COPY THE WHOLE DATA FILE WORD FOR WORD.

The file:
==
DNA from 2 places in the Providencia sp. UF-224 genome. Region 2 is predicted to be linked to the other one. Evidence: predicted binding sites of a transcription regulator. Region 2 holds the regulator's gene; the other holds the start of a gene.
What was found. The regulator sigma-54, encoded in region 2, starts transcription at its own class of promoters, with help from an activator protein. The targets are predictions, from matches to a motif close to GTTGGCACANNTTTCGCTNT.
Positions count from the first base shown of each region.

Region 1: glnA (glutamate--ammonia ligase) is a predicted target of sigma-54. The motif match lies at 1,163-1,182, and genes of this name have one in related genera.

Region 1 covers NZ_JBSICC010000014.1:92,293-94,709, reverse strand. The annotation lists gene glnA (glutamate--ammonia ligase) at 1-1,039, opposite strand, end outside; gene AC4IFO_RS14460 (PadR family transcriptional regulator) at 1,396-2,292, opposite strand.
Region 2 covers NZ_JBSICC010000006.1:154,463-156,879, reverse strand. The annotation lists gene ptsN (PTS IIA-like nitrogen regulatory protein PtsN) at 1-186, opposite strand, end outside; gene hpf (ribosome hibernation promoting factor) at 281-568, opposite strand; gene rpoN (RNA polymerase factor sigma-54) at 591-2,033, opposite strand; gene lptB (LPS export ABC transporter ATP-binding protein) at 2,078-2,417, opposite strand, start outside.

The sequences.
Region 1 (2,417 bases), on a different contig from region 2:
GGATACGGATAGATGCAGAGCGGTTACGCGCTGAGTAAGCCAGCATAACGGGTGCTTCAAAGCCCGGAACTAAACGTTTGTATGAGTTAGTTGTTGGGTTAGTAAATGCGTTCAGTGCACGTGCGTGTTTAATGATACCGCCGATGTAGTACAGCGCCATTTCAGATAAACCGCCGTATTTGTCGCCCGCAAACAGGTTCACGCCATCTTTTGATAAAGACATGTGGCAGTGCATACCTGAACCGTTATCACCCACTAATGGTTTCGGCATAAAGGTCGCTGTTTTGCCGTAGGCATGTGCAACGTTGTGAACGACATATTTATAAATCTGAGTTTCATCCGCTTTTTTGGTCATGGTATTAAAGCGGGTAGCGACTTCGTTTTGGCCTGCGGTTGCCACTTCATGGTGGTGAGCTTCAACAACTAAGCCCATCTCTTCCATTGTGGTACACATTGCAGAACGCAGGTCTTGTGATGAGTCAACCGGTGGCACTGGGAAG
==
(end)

DNA from 2 places in the Providencia sp. UF-224 genome. Region 2 is predicted to be linked to the other one. Evidence: predicted binding sites of a transcription regulator. Region 2 holds the regulator's gene; the other holds the start of a gene.
What was found. The regulator sigma-54, encoded in region 2, starts transcription at its own class of promoters, with help from an activator protein. The targets are predictions, from matches to a motif close to GTTGGCACANNTTTCGCTNT.
Positions count from the first base shown of each region.

Region 1: glnA (glutamate--ammonia ligase) is a predicted target of sigma-54. The motif match lies at 1,163-1,182, and genes of this name have one in related genera.

Region 1 covers NZ_JBSICC010000014.1:92,293-94,709, reverse strand. The annotation lists gene glnA (glutamate--ammonia ligase) at 1-1,039, opposite strand, end outside; gene AC4IFO_RS14460 (PadR family transcriptional regulator) at 1,396-2,292, opposite strand.
Region 2 covers NZ_JBSICC010000006.1:154,463-156,879, reverse strand. The annotation lists gene ptsN (PTS IIA-like nitrogen regulatory protein PtsN) at 1-186, opposite strand, end outside; gene hpf (ribosome hibernation promoting factor) at 281-568, opposite strand; gene rpoN (RNA polymerase factor sigma-54) at 591-2,033, opposite strand; gene lptB (LPS export ABC transporter ATP-binding protein) at 2,078-2,417, opposite strand, start outside.

The sequences.
Region 1 (2,417 bases), on a different contig from region 2:
GGATACGGATAGATGCAGAGCGGTTACGCGCTGAGTAAGCCAGCATAACGGGTGCTTCAAAGCCCGGAACTAAACGTTTGTATGAGTTAGTTGTTGGGTTAGTAAATGCGTTCAGTGCACGTGCGTGTTTAATGATACCGCCGATGTAGTACAGCGCCATTTCAGATAAACCGCCGTATTTGTCGCCCGCAAACAGGTTCACGCCATCTTTTGATAAAGACATGTGGCAGTGCATACCTGAACCGTTATCACCCACTAATGGTTTCGGCATAAAGGTCGCTGTTTTGCCGTAGGCATGTGCAACGTTGTGAACGACATATTTATAAATCTGAGTTTCATCCGCTTTTTTGGTCATGGTATTAAAGCGGGTAGCGACTTCGTTTTGGCCTGCGGTTGCCACTTCATGGTGGTGAGCTTCAACAACTAAGCCCATCTCTTCCATTGTGGTACACATTGCAGAACGCAGGTCTTGTGATGAGTCAACCGGTGGCACTGGGAAG